Publish date:


The seasonlong appreciation of Jackie Robinson, sparked by the
50th anniversary of his entrance into the major leagues, is
almost over. After this year, players will no longer wear
patches commemorating Robinson's breaking of baseball's color
barrier, montages of him in action will air only rarely on
stadium video screens, and the Wheaties boxes he now adorns will
be gone from the shelves. The year has, however, yielded
enduring markers of Robinson's legacy: His uniform number, 42,
has been retired by baseball, a Brooklyn-Queens thoroughfare has
been anointed Jackie Robinson Parkway, and Arnold Rampersad has
produced a tome.

Long and dense, Rampersad's book is a must for any serious
sports library, even one that contains the many Robinson
biographies that have preceded it. Well-indexed and adhering
strictly to the chronology of Robinson's life, the book succeeds
on the strength of Rampersad's exhaustive research.

But Jackie Robinson is not a work of literature. Rampersad, a
Princeton professor and the author of the Life of Langston
Hughes and, with Arthur Ashe, Days of Grace: A Memoir, evokes
little emotion, and he never gets to the heart of whatever it
was that drove Robinson in his remarkable crusade against
racism. He also writes some surprisingly clumsy sentences ("By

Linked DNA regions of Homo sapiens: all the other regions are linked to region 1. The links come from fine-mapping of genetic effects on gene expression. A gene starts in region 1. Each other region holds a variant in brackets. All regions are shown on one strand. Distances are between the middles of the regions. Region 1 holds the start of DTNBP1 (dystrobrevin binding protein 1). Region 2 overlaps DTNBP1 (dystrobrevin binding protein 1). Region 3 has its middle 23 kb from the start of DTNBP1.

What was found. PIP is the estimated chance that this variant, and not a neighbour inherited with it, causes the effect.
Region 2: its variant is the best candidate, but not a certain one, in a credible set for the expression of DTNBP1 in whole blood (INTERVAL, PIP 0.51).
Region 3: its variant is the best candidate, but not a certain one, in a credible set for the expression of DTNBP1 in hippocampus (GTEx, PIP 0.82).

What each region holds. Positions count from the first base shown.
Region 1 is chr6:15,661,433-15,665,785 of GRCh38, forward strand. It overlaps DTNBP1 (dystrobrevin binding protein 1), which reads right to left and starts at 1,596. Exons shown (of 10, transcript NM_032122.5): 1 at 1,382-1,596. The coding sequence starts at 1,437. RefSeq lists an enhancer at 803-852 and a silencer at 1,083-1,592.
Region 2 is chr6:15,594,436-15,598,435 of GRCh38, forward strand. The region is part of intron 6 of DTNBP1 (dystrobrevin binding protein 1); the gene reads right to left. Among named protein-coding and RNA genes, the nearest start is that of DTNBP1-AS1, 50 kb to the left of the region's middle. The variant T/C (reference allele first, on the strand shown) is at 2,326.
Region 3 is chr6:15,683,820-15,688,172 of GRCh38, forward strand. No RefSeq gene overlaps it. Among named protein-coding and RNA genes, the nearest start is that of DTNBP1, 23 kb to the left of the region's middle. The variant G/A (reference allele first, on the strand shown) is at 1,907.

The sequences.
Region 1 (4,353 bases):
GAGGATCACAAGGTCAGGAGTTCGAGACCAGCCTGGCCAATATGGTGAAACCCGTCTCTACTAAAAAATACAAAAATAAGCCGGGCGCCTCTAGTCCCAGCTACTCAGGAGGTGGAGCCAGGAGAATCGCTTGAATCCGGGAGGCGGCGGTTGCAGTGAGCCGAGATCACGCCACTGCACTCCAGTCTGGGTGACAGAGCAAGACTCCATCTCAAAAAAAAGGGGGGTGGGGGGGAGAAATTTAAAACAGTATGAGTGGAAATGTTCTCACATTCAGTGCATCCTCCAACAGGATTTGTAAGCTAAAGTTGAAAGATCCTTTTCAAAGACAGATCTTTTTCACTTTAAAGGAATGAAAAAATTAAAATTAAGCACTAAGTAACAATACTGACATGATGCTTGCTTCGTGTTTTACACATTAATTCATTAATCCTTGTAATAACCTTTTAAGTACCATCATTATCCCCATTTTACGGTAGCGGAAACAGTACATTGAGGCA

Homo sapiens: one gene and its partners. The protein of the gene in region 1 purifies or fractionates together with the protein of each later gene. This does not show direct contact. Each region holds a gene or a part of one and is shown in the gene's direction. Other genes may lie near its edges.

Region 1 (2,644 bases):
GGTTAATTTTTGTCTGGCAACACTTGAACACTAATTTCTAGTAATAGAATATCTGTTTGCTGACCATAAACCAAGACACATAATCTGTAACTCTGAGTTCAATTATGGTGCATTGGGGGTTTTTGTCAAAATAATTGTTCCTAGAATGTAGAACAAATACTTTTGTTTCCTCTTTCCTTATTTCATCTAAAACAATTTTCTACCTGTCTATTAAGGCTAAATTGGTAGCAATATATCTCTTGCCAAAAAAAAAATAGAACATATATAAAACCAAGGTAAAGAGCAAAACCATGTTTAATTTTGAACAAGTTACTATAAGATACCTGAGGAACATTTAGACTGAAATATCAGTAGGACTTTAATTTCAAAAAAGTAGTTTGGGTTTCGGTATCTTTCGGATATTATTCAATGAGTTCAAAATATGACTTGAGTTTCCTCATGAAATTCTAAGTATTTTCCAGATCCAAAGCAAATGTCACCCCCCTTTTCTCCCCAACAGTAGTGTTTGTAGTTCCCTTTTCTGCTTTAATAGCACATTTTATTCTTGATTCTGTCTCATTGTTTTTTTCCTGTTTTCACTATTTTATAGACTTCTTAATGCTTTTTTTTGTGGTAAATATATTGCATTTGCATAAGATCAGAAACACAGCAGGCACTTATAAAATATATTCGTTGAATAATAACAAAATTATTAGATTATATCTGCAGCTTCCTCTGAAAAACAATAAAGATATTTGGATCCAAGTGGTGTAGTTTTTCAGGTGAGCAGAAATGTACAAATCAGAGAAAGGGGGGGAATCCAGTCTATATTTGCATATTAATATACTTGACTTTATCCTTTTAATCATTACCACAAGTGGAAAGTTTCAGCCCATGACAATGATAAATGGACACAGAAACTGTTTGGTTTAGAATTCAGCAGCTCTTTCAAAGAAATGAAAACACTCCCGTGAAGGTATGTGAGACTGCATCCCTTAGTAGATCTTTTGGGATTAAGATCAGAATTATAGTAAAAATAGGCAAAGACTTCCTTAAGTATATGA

this point, Jack and Rachel were now living in Brooklyn
itself"), and stretches of the book fall flat.

Robinson's splendor and courage as a ballplayer gave him the
prestige to become a powerful voice in the civil rights
movement, and the most intriguing part of the book follows
Robinson from his retirement from the Dodgers in 1956 to his
death in '72. In his fight against segregation Robinson, at
times a close adviser to Republicans Richard Nixon and Nelson
Rockefeller, was one of the few blacks to publicly feud with
liberals such as John F. Kennedy and the radical Malcolm X. "I
am not in a popularity contest," Rampersad quotes Robinson as

Robinson is a pivotal historical figure. Rampersad's tour de
force of research is essential to understanding what the man
meant to America.


B/W PHOTO: COURTESY OF RACHEL ROBINSON [Cover of book Jackie Robinson]